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Editorial

December 5, 2017

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Chabahar Port

Chabahar Port

The inauguration of the first phase of the Chabahar Port – Iran’s closest sea link to the India Ocean – is a confirmation of how badly Pakistan has failed to develop close diplomatic and economic ties with its neighbours. Last year, when India and Afghanistan signed a deal with Iran for the development of the port and associated railway links, it was meant to give India access to Afghanistan, Iran and the larger Central Asian area without having to cross Pakistani territory. It is telling that the very first shipment using the Chabahar Port this week was that of wheat from India to Afghanistan. Pakistan was deliberately kept out of the original deal last year, and there was a reason Indian External Affairs Minister Sushma Swaraj made an impromptu visit to Tehran after the just-concluded SCO summit in Sochi while there was no similar offer made to Pakistan. As much as the Foreign Office is claiming that the Chabahar Port is not part of an alliance against Pakistan, the only reason for it existing in its current form is to bypass Pakistan. For years, Afghanistan has been trying to convince Pakistan to sign a transit agreement to allow Indian goods to be transported to Afghanistan through Pakistan. Our refusal to do so let directly to the deal for the Chabahar Port after international sanctions on Iran were lifted.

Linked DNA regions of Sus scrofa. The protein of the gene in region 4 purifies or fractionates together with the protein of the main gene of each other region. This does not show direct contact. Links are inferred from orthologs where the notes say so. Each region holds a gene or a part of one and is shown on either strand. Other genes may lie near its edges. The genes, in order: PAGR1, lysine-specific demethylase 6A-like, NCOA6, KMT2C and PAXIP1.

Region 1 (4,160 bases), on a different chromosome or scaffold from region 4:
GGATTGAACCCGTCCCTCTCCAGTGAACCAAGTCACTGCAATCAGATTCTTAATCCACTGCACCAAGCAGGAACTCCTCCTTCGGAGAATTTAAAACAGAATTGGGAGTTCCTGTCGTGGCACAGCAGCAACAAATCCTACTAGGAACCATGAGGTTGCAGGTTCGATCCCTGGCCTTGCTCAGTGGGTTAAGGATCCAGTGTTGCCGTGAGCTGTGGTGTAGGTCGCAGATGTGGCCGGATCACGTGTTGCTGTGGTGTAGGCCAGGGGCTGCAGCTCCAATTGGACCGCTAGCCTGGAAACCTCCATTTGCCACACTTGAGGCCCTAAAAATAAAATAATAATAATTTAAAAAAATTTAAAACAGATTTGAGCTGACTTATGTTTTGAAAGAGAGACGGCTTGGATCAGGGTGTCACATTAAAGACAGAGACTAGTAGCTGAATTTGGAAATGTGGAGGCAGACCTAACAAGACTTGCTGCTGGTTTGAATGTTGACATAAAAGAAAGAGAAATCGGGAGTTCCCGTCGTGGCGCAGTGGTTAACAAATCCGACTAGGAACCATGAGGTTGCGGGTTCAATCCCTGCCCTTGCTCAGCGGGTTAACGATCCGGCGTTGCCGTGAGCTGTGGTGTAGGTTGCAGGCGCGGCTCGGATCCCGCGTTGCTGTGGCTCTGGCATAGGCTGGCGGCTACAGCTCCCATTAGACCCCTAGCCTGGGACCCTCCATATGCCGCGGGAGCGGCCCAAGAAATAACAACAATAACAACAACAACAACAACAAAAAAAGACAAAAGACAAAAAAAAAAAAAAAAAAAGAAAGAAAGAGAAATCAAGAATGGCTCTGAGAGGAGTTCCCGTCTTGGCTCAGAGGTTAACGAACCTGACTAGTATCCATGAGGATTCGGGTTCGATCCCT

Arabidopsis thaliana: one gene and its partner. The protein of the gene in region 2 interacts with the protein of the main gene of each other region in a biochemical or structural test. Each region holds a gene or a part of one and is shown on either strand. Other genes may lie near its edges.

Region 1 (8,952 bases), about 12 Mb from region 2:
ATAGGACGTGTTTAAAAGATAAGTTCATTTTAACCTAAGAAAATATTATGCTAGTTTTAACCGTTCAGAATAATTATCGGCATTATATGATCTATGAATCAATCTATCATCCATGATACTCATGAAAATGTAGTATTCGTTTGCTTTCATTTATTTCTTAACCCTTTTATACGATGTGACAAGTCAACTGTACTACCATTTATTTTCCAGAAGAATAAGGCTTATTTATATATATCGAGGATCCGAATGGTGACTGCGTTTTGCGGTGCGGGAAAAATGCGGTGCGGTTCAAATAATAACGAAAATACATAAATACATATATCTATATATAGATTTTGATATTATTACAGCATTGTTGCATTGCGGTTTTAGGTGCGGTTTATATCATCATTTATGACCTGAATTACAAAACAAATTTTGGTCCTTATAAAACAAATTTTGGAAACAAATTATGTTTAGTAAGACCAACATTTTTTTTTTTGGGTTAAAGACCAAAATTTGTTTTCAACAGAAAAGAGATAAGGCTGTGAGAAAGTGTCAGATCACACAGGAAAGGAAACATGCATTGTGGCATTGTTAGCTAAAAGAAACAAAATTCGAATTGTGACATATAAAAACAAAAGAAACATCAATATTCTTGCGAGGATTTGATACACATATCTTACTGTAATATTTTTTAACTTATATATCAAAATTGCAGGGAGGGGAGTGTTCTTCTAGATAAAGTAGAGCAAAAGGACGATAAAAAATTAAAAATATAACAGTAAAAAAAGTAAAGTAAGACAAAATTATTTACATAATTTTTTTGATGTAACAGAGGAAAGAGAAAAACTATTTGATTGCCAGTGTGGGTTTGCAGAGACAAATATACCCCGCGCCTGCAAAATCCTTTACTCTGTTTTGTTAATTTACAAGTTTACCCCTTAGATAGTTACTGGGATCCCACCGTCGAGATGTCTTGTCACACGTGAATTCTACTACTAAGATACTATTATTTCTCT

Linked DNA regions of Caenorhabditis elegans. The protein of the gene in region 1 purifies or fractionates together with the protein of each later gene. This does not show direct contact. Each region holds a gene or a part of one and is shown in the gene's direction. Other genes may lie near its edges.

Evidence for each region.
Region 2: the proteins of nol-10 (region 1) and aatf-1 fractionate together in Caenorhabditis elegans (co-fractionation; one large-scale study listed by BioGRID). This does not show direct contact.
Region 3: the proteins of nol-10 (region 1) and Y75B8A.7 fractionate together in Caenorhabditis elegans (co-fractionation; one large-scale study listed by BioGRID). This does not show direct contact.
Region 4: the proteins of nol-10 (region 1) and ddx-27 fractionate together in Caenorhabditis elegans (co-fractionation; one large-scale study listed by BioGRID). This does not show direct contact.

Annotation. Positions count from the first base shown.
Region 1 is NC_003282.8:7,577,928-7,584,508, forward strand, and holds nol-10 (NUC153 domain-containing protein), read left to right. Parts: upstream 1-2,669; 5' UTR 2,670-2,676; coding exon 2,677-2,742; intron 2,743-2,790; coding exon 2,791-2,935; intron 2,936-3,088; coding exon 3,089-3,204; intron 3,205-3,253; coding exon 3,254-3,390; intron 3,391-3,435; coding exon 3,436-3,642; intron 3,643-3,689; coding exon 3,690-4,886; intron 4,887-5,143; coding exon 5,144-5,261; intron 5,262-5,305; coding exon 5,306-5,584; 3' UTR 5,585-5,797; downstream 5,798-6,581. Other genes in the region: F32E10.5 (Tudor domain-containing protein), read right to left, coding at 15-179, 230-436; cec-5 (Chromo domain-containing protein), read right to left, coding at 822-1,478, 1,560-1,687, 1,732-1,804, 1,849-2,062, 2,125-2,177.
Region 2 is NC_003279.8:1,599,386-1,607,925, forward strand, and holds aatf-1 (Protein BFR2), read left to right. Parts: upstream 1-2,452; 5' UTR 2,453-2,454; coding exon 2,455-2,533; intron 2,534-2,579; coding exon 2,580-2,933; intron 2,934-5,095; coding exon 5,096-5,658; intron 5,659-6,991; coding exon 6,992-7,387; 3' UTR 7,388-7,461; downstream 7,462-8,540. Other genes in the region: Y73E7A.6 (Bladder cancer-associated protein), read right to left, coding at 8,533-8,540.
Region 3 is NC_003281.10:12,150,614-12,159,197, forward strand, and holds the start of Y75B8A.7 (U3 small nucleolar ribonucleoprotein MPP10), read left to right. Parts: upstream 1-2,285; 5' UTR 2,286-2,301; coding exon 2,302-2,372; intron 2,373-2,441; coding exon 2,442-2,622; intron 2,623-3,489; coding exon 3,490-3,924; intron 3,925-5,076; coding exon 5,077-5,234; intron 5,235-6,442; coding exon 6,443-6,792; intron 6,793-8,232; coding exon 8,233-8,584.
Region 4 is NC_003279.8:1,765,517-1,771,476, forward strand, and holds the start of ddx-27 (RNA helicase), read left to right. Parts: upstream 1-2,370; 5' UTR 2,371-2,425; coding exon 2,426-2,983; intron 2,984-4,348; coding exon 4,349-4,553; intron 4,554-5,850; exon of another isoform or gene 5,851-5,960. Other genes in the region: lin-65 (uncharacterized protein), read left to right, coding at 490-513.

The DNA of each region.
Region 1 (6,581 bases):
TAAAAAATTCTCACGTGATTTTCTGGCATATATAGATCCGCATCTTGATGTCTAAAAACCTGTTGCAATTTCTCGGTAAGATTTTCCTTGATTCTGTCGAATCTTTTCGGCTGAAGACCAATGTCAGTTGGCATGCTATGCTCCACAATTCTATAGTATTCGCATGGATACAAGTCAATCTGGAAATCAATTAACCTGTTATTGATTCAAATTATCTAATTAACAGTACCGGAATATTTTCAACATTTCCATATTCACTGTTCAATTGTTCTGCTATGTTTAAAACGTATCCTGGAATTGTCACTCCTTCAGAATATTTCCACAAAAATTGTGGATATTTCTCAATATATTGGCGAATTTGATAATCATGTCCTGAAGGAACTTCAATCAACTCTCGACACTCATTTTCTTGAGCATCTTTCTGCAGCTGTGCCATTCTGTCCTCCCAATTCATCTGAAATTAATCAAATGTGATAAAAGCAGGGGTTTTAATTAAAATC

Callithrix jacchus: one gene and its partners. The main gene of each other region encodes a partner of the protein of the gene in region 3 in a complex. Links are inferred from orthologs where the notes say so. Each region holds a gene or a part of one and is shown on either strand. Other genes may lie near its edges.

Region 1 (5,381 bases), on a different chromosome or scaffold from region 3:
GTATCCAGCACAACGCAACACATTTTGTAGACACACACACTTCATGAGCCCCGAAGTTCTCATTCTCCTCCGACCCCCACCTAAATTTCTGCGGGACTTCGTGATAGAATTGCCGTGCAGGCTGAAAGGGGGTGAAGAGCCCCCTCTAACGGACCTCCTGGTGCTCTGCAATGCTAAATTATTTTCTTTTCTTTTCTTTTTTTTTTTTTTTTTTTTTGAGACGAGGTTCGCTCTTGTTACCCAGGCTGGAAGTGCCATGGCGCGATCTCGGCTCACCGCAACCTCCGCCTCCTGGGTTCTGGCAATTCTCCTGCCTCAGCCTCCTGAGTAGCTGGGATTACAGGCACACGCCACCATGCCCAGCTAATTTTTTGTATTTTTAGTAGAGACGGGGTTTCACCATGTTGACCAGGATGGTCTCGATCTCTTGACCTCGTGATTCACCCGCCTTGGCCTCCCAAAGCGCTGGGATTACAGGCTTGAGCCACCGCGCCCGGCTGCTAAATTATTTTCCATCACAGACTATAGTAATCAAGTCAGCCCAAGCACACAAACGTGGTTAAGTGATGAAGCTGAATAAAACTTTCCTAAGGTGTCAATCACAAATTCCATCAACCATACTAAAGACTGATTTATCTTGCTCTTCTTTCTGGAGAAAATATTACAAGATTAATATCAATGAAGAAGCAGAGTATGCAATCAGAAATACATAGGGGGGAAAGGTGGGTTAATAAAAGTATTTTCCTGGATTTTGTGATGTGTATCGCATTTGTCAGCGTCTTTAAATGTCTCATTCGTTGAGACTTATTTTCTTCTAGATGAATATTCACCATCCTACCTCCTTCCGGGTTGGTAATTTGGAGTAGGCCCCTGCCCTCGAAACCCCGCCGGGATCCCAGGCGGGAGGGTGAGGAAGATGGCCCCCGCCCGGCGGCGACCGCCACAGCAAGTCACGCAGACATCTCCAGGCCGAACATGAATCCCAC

Pakistan might have been in a better position to be part of the agreement had it maintained good ties with Iran. Unfortunately, border skirmishes with Iran and the suspicion that we are going to be part of what is seen as an anti-Iran Saudi-led military alliance in the Middle East have kept the two countries apart. The Chabahar Port, which is only 80 kilometres from the Iran-Pakistan border, is also meant to be a direct competitor to the Gwadar Port. India may enjoy a high volume of trade with China but it also sees the China-Pakistan Economic Corridor and the larger One Belt, One Road Initiative as a direct threat. The two countries are vying for regional supremacy and the Chabahar Port is seen as one way for India to compete. It will give India access to the natural gas reserves of Iran and the Central Asian countries without needing to build a pipeline that runs through Pakistani territory. India and Afghanistan will both be given special economic zones in the Chabahar Port, while we are frozen out altogether. No matter what spin we may try to put on this, the Chabahar Port will mostly be seen as a foreign policy disaster for Pakistan.

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